THE MAN WHO TOLD US, I'M BLACK AND I'M PROUD
Derrick Z. Jackson
When I was 13 and heard James Brown sing "Say it Loud, I'm Black and I'm Proud," it was an anthem. It was an official affirmation of our presence in 1968, the same year that America, in its racial sloth, enacted the Fair Housing Act.
"We won't quit movin', til we get what we deserve ..." Brown sang. "We're people too, we're like the birds and the bees. We'd rather die on our feet than be livin' on our knees."
A song even more important to me than "Black and Proud" came along a year later when Brown sang about equality. In a political world I was oblivious to as a ninth-grader in Milwaukee, President Richard Nixon was crafting the federal government's retreat on school integration.
At a news conference in 1969, Nixon was asked why his administration joined the side of Senator John Stennis in an attempt to delay school desegregation in Mississippi. Nixon painted equally "those who want instant integration" and "those who want segregation forever" as "two extreme groups."
The Supreme Court would reject such "go slow" tactics, saying "there is no reason why such a wholesale deprivation of constitutional rights should be tolerated another minute."
All I knew then was that James Brown was our musical Supreme Court chief justice. He sang that same year:
I don't want nobody to give me nothing, open up the
door, I'll get it myself.
I always interpreted "Don't give me integration" as meaning "Don't give me only integration." In a 1996 interview with an alternative newsweekly, Brown said he wrote those lyrics "because of the fact that there are a lot of things closed to blacks, Hispanics, women. There are a lot of people who think they're in the system, but they're really not in the system. Any time an Afro-American kid, 9 or 10 years old, can get up and say, 'Mama, I think I'm gonna study hard because I want to be president,' and have a shot at being president ... one day, when you can go on any side of town and not be frantic or curious about what might happen to you and be at any place in America, we won't have to worry about 'Say It Loud (I'm Black and I'm Proud).'"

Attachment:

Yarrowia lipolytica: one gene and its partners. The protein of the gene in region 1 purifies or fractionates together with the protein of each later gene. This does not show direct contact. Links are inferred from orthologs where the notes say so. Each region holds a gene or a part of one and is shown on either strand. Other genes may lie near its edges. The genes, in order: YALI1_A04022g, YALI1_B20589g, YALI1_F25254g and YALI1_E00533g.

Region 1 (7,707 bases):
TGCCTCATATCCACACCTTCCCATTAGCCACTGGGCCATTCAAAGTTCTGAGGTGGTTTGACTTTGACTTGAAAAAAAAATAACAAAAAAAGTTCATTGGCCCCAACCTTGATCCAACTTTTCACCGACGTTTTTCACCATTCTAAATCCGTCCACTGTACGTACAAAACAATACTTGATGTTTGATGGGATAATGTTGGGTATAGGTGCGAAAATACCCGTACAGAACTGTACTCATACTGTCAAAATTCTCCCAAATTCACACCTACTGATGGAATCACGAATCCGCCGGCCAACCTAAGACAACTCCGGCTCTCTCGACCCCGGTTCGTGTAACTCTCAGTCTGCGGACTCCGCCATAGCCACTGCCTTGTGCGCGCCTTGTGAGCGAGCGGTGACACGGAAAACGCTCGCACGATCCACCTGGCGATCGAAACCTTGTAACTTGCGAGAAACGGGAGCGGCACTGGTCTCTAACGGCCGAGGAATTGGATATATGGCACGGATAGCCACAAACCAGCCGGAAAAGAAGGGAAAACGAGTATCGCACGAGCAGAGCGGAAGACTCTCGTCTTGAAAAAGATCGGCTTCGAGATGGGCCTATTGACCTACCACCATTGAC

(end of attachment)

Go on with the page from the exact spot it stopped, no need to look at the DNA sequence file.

Brown added, "We're trying to let people know that, hey, don't give me nothin', just open up the door and if I don't earn it, then I don't earn it."
Brown, who died last week at age 73, became as erratic offstage as he was powerful on it. He ironically endorsed Nixon in 1972. He never fully outgrew juvenile delinquency, going in and out of jail over the decades on charges of drug use, domestic violence and gun violations.
But in a world where people consistently separate public art from personal angst, the public Brown sang the right things at the right time for black boys and girls who are now in their late-40s and mid-50s.
One of those black boys, Barack Obama, is indeed being talked about as having a legitimate shot at the presidency. Brown is credited with keeping a lid on Boston after the assassination of Martin Luther King Jr. One of my early lessons in "earning it" was saving James Brown's "Black and Brown" stamps until I could trade in a book for $3 credit at a store.
Before writing this column, I asked my 16-year-old son if there was an equivalent to James Brown in his generation. He flatly said no. There are a handful of artists who make the uplift of black people the subject of a handful of songs.
But self-pride is largely drowned by recordings corrupted by the N-word, misogyny and glorification of violence. Instead of preaching about earning it in schools and the workplace, the symbols of making it are too often gold chains, gold rings and gold teeth.
James Brown once sang, "I got somethin' that makes me wanna shout; I got somethin' that tells me what it's all about. I got soul and I'm superbad!"
Even though his soul was troubled, he nourished mine and those of countless black youth. The best tribute we can give him is another musician with the soul to inspire another generation to get what they deserve.